It’s Mother’s Day in the United States, the well-heeded annual holiday that recognizes mothers, motherhood and maternal bonds. We’re with Arshile Gorky (1904 – 1948) today, and looking at his painting The Artist and His Mother (c. 1926 – c. 1942). And I’ll warn you now: this is harrowing, non-Hallmark card stuff. This video gives a moving account of how this artwork came about.
Born Vosdanig Manoog Adoian in Armenia, Gorky had an idyllic childhood that was crushed in 1915 when the Turks invaded his homeland and initiated the Armenian Genocide. The persecution of the Armenian population of the Ottoman Empire that took place during and just after World War I resulted in one to one-and-a-half million Armenians being killed. Gorky’s father had fled earlier to America, but he and his mother and sister lived for a time as refugees in Russian-occupied territory. That’s where in 1919 Gorky’s mother died of starvation. A year later Gorky joined his relatives in the US and changed his name, taking Arshile from the Greek hero Achilles and Gorky (“bitter one” in Russian) from left-wing author Maxim Gorky. In the early 1920s he attended the New School of Design in Boston and by 1926 he’d moved to New York, where he started teaching painting, meeting avant-garde artists and exhibiting at the Museum of Modern Art.
The Artist and His Mother is probably Gorky’s most famous painting. It’s based on a photograph taken in 1912, the only image that exists of the artist’s early life. What can one say about a work like this, so deeply riven with the tug and tragedy of life? The dating itself is interesting: from 1926 to 1942 Gorky religiously re-worked the painting, seeking to sculpt an almost sacred image worthy of the memory of his mother.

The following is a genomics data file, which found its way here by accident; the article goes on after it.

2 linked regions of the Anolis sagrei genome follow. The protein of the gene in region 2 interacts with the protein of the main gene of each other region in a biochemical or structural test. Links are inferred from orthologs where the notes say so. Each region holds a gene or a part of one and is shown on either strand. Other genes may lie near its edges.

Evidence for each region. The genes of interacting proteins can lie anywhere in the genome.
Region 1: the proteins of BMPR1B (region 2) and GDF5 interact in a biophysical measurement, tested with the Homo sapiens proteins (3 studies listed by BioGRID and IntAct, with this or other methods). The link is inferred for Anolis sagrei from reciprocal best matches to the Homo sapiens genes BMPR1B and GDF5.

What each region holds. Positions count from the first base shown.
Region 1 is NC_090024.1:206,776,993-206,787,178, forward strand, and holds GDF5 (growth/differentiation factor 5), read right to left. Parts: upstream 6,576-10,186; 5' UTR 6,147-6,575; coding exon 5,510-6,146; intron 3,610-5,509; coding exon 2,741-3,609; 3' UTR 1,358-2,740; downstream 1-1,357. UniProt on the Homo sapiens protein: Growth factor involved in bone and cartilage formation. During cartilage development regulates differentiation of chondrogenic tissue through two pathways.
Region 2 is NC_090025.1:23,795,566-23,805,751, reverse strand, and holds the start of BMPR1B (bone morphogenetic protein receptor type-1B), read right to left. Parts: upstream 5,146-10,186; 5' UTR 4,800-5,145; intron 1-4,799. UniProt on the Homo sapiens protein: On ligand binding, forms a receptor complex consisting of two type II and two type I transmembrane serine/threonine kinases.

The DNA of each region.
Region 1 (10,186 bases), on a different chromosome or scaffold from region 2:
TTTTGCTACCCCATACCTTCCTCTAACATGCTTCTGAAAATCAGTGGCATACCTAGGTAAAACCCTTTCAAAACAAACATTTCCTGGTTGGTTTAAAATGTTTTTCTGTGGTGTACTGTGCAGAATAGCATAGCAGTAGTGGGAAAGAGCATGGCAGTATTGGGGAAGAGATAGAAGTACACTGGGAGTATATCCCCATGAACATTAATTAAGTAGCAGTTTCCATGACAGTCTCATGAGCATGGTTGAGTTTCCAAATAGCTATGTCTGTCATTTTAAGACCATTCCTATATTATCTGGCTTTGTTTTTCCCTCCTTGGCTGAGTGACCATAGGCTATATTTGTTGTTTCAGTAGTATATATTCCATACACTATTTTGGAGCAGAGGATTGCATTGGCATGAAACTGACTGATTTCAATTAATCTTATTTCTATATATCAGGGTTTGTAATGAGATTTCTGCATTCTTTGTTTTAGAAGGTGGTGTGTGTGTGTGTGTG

The style is also rather revealing. In the 1920s and 30s Gorky looked a little like Cézanne, Kandinsky and Picasso, but by the 1940s, he’d evolved a distinctive ‘look’ of his own. That’s when, influenced by Surrealism, he began painting in a free, arbitrary manner, setting dream-like doodlings against a background of melting colors. The NGA’s One Year at Milkweed (1944) is a good example of the style he eventually settled on, which provided a link between European Surrealism and American Abstract Expressionism, and is style we most associate with Gorky today.
But Gorky’s latter-day delight in ‘paint for paint’s sake’ was not what shaped his image of his mother. So much more than a replica of a photograph, this is a stand-apart in his oeuvre, from the bleached, peached palette to the shaky strokes patching up the bodies. I’m moved by the poignant detail of his mismatched shoes and both their odd, stump-like hands. Mostly it’s the face of his mother that’s haunts, big-eyed, beautiful and questioning, yet oh so shockingly ashen.
Gorky came to the US aged 16, and the impact of the geographical and cultural chasm he faced was great. Just as tragedy defined his early years, it trudged along beside him to the end: in 1946 a fire in his Connecticut studio burned more than 30 of his works, and the same year he was diagnosed with cancer. Two years later he broke his neck in a car crash, and not long after committed suicide.
And yet Gorky, like his mother, survives to this day, in paintings that reverberate with vitality. As an artist he revisited the rural scenes of his homeland, finding reprieve and rest that way. So too this image of his mother, which saved her from oblivion, seems to have given the artist solace and support.